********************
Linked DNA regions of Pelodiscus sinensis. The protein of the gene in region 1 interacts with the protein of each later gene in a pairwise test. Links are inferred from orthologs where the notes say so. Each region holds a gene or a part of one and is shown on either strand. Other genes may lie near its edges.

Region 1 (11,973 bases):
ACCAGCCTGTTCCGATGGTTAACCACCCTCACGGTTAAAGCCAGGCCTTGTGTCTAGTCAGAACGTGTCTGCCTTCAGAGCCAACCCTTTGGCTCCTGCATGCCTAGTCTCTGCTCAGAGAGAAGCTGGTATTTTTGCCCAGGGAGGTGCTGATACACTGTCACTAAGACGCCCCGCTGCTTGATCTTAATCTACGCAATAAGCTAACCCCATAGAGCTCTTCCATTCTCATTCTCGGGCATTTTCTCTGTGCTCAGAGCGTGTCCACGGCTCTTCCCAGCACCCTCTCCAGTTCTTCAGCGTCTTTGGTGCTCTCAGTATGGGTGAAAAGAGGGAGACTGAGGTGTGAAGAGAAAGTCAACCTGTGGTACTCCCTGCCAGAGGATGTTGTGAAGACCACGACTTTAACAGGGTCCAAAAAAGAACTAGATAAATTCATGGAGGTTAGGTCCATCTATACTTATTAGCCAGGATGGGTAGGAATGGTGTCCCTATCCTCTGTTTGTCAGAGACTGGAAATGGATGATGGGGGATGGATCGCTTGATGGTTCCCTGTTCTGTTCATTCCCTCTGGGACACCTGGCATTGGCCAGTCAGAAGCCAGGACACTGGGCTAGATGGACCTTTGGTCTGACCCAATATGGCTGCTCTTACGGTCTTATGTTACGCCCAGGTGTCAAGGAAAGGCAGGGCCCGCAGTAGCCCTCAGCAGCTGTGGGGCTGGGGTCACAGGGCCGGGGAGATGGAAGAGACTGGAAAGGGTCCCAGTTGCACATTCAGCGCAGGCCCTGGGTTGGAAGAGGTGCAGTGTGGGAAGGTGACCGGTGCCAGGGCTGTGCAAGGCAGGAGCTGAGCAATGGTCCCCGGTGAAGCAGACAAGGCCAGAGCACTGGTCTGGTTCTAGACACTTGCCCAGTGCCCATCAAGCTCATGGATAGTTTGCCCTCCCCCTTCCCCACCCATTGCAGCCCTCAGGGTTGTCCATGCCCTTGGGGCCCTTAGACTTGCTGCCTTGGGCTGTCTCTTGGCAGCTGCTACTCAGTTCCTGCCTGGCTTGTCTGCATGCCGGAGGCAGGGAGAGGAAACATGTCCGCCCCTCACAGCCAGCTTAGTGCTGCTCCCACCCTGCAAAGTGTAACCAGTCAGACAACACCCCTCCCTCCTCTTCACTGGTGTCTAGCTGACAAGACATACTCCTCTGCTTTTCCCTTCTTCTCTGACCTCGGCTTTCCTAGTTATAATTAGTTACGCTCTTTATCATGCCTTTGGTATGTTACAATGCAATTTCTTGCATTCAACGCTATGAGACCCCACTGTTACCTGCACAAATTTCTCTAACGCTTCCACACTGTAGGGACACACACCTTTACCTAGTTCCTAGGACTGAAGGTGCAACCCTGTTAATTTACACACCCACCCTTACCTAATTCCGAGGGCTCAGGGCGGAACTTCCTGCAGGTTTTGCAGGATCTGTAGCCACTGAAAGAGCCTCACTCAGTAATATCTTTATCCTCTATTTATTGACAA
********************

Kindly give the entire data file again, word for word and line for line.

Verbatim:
Linked DNA regions of Pelodiscus sinensis. The protein of the gene in region 1 interacts with the protein of each later gene in a pairwise test. Links are inferred from orthologs where the notes say so. Each region holds a gene or a part of one and is shown on either strand. Other genes may lie near its edges.

Region 1 (11,973 bases):
ACCAGCCTGTTCCGATGGTTAACCACCCTCACGGTTAAAGCCAGGCCTTGTGTCTAGTCAGAACGTGTCTGCCTTCAGAGCCAACCCTTTGGCTCCTGCATGCCTAGTCTCTGCTCAGAGAGAAGCTGGTATTTTTGCCCAGGGAGGTGCTGATACACTGTCACTAAGACGCCCCGCTGCTTGATCTTAATCTACGCAATAAGCTAACCCCATAGAGCTCTTCCATTCTCATTCTCGGGCATTTTCTCTGTGCTCAGAGCGTGTCCACGGCTCTTCCCAGCACCCTCTCCAGTTCTTCAGCGTCTTTGGTGCTCTCAGTATGGGTGAAAAGAGGGAGACTGAGGTGTGAAGAGAAAGTCAACCTGTGGTACTCCCTGCCAGAGGATGTTGTGAAGACCACGACTTTAACAGGGTCCAAAAAAGAACTAGATAAATTCATGGAGGTTAGGTCCATCTATACTTATTAGCCAGGATGGGTAGGAATGGTGTCCCTATCCTCTGTTTGTCAGAGACTGGAAATGGATGATGGGGGATGGATCGCTTGATGGTTCCCTGTTCTGTTCATTCCCTCTGGGACACCTGGCATTGGCCAGTCAGAAGCCAGGACACTGGGCTAGATGGACCTTTGGTCTGACCCAATATGGCTGCTCTTACGGTCTTATGTTACGCCCAGGTGTCAAGGAAAGGCAGGGCCCGCAGTAGCCCTCAGCAGCTGTGGGGCTGGGGTCACAGGGCCGGGGAGATGGAAGAGACTGGAAAGGGTCCCAGTTGCACATTCAGCGCAGGCCCTGGGTTGGAAGAGGTGCAGTGTGGGAAGGTGACCGGTGCCAGGGCTGTGCAAGGCAGGAGCTGAGCAATGGTCCCCGGTGAAGCAGACAAGGCCAGAGCACTGGTCTGGTTCTAGACACTTGCCCAGTGCCCATCAAGCTCATGGATAGTTTGCCCTCCCCCTTCCCCACCCATTGCAGCCCTCAGGGTTGTCCATGCCCTTGGGGCCCTTAGACTTGCTGCCTTGGGCTGTCTCTTGGCAGCTGCTACTCAGTTCCTGCCTGGCTTGTCTGCATGCCGGAGGCAGGGAGAGGAAACATGTCCGCCCCTCACAGCCAGCTTAGTGCTGCTCCCACCCTGCAAAGTGTAACCAGTCAGACAACACCCCTCCCTCCTCTTCACTGGTGTCTAGCTGACAAGACATACTCCTCTGCTTTTCCCTTCTTCTCTGACCTCGGCTTTCCTAGTTATAATTAGTTACGCTCTTTATCATGCCTTTGGTATGTTACAATGCAATTTCTTGCATTCAACGCTATGAGACCCCACTGTTACCTGCACAAATTTCTCTAACGCTTCCACACTGTAGGGACACACACCTTTACCTAGTTCCTAGGACTGAAGGTGCAACCCTGTTAATTTACACACCCACCCTTACCTAATTCCGAGGGCTCAGGGCGGAACTTCCTGCAGGTTTTGCAGGATCTGTAGCCACTGAAAGAGCCTCACTCAGTAATATCTTTATCCTCTATTTATTGACAA